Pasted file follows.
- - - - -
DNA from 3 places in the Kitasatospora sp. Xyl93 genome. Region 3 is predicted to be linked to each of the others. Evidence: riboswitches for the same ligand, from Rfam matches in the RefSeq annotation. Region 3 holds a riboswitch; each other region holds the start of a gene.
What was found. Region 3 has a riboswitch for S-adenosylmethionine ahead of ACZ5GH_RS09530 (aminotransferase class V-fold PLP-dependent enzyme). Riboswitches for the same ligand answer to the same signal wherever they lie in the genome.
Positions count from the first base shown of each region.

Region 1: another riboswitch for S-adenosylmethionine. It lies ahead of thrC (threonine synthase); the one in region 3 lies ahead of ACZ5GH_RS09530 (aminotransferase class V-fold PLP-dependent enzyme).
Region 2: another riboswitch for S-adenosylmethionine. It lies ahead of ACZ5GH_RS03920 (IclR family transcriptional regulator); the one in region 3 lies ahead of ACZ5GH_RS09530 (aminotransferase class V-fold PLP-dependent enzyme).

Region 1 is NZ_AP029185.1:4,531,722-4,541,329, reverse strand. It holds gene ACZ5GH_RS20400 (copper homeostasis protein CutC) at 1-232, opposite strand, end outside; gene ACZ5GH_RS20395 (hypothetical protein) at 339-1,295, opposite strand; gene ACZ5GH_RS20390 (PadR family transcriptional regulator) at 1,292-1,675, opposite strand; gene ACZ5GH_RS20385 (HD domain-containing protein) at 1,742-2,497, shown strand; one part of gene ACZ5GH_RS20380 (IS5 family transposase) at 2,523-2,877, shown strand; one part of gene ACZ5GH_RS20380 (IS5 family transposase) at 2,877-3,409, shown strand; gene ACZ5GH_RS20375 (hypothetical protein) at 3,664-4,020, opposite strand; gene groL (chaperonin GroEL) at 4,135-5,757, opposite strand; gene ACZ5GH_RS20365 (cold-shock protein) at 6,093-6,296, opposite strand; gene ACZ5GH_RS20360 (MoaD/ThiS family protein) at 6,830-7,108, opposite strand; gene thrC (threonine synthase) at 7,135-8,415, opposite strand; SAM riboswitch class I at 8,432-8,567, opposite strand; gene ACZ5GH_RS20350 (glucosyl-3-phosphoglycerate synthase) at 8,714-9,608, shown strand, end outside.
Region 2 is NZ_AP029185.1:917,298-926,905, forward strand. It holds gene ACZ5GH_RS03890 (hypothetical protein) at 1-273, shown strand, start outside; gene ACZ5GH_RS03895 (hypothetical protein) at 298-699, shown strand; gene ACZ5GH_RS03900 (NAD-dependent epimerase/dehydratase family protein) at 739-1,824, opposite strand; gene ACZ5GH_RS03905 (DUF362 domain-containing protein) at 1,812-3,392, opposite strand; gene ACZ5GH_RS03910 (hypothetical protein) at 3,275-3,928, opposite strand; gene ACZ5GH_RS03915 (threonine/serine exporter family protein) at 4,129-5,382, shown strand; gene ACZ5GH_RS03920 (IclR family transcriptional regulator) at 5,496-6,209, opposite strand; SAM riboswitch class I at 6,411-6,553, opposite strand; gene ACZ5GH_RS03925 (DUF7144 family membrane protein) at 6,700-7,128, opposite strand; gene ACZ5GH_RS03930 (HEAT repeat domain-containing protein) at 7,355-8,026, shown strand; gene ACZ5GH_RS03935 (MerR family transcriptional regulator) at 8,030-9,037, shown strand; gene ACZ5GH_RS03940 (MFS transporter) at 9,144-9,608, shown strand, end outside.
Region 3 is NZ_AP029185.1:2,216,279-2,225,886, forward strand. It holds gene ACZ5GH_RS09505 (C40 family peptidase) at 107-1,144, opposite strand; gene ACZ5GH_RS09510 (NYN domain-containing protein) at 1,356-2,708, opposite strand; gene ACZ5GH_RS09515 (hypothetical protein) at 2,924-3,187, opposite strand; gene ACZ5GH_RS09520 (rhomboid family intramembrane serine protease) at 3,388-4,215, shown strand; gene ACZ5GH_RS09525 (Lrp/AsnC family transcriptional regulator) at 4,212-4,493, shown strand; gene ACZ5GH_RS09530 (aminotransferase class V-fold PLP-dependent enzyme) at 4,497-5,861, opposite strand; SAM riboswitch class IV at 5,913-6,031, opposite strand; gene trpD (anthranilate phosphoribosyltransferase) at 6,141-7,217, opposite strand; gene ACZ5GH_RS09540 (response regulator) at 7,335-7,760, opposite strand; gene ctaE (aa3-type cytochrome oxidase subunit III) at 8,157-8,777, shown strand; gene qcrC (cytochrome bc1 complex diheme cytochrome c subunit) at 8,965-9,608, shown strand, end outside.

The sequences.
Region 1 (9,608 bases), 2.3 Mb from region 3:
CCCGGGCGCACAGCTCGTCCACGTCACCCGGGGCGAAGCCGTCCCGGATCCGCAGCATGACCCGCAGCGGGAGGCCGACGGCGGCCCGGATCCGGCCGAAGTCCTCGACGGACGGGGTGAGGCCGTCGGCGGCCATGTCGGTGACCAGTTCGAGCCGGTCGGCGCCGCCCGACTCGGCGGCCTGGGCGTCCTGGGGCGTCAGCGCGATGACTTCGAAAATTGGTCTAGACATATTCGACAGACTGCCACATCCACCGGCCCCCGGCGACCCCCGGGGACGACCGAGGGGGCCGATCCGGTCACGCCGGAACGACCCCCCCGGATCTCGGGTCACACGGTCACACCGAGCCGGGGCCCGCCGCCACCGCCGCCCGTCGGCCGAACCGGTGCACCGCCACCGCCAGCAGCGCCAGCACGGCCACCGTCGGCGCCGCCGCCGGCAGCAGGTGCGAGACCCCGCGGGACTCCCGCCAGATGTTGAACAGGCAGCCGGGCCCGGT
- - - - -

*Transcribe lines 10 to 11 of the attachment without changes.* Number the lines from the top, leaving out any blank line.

Region 1 (9,608 bases), 2.3 Mb from region 3:
CCCGGGCGCACAGCTCGTCCACGTCACCCGGGGCGAAGCCGTCCCGGATCCGCAGCATGACCCGCAGCGGGAGGCCGACGGCGGCCCGGATCCGGCCGAAGTCCTCGACGGACGGGGTGAGGCCGTCGGCGGCCATGTCGGTGACCAGTTCGAGCCGGTCGGCGCCGCCCGACTCGGCGGCCTGGGCGTCCTGGGGCGTCAGCGCGATGACTTCGAAAATTGGTCTAGACATATTCGACAGACTGCCACATCCACCGGCCCCCGGCGACCCCCGGGGACGACCGAGGGGGCCGATCCGGTCACGCCGGAACGACCCCCCCGGATCTCGGGTCACACGGTCACACCGAGCCGGGGCCCGCCGCCACCGCCGCCCGTCGGCCGAACCGGTGCACCGCCACCGCCAGCAGCGCCAGCACGGCCACCGTCGGCGCCGCCGCCGGCAGCAGGTGCGAGACCCCGCGGGACTCCCGCCAGATGTTGAACAGGCAGCCGGGCCCGGT